(Image via Prospect Magazine)
The Joy of Tennis
With the Australian Open coming to a record-breaking, excessively long climax this weekend, what better to fill the tennis void than some great writing on the subject?
- The correct way to begin a tour of tennis writing is with David Foster Wallace. In his 1996 essay for Esquire, he uses a profile of Michael Joyce as a cover for an obsessive and effortlessly insightful consideration of tennis. Quite likely the best tennis nonfiction written to date. He revisits tennis ten years later for the New York Times and lets his inner fanboy loose with an equally epic and insightful profile of Roger Federer.
- Three years later, Cynthia Gorney gives us a fantastic, sprawling profile of Rafael Nadal.
- Rounding out the profiles of today’s top tennis players is S.L. Price with a profile of Novak Djokovic and Sarah Corbett on Venus Williams.
- For profiles of yesterday’s best, Julian Rubenstein’s award-winning profile of John McEnroe and Frank Deford’s 1978 profile of Jimmy Connors are required reading.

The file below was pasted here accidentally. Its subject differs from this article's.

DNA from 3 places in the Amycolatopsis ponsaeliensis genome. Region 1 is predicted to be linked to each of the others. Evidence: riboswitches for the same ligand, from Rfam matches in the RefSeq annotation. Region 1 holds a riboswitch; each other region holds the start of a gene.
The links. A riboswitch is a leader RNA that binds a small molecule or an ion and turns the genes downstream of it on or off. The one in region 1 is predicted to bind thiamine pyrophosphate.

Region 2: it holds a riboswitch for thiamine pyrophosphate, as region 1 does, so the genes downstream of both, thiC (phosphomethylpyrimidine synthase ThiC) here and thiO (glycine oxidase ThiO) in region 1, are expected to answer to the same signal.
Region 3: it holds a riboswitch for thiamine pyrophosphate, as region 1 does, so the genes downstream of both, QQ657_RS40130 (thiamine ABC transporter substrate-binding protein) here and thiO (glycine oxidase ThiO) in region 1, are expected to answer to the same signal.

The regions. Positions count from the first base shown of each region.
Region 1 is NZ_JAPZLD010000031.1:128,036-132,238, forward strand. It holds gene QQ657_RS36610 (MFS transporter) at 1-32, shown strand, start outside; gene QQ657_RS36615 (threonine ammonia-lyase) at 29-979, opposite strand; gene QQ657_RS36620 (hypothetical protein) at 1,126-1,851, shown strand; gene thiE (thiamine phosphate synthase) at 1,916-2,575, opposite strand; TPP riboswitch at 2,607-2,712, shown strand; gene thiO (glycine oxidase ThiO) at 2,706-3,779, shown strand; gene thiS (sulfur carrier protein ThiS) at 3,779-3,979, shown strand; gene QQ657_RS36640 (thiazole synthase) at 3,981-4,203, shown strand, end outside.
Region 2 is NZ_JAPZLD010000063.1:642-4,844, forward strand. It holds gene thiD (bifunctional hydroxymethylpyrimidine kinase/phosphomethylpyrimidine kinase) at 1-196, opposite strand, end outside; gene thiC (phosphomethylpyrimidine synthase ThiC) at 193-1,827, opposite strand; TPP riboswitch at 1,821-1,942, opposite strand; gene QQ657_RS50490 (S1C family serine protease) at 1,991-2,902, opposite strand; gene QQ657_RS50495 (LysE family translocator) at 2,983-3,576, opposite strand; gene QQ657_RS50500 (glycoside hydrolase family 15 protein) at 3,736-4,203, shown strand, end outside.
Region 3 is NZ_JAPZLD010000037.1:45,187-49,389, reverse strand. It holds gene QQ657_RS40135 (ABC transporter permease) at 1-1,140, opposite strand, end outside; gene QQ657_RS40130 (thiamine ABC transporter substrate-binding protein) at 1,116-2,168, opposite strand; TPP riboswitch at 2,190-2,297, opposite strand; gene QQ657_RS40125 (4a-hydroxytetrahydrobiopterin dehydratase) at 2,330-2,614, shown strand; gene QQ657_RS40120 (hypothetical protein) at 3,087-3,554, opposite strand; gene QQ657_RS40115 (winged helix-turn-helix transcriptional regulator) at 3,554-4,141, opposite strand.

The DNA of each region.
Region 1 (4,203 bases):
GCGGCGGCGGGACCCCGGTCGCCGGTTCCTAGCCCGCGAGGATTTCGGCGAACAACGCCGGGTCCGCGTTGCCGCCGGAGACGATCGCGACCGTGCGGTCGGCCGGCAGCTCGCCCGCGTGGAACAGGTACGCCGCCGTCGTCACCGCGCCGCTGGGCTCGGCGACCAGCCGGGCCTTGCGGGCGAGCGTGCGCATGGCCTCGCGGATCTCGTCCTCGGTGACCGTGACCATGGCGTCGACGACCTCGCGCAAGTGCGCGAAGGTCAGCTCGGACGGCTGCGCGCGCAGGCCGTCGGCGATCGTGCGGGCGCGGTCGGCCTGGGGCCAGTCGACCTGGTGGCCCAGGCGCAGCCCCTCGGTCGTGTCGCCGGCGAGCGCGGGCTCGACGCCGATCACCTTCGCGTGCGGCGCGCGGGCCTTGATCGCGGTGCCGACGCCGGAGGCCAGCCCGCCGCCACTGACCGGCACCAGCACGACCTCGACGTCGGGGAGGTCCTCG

- One of the great pleasures of tennis is the personalities and the rivalries, and as Gerald Marzorati pointed out last year, “rivalries in tennis are like no others in sports.” In recent years, we’ve seen the same three — four or five if you’re generous — players constantly jockeying for the top spots in the rankings, always climaxing in thrilling, suspenseful, and often record-breaking semi-final and final matches in the year’s tournaments. “To be a great tennis player is to need a rival.”
- Although you wouldn’t call them rivals, John Isner and Nicolas Mahut found themselves locked in a seemingly neverending first round match-up at last year’s Wimbledon. Most tennis matches end long before the 11 hours this one took to end, usually because a player loses concentration, but neither Mahut or Isner blinked for 3 days of play, and Ed Caesar explains why in his GQ piece following the match.
- In “The most beautful game,” Geoff Dyer considers the beauty of tennis. It’s not enough that the players are simply good at tennis — everything you see on Centre Court at Wimbledon can be “replicated by an average player in a park.” The draw for the viewing public, he thinks, is wrapped up in the mechanics of the game: the most effective way to play is gracefully, as best exempified by Federer’s memorable single-handed backhand.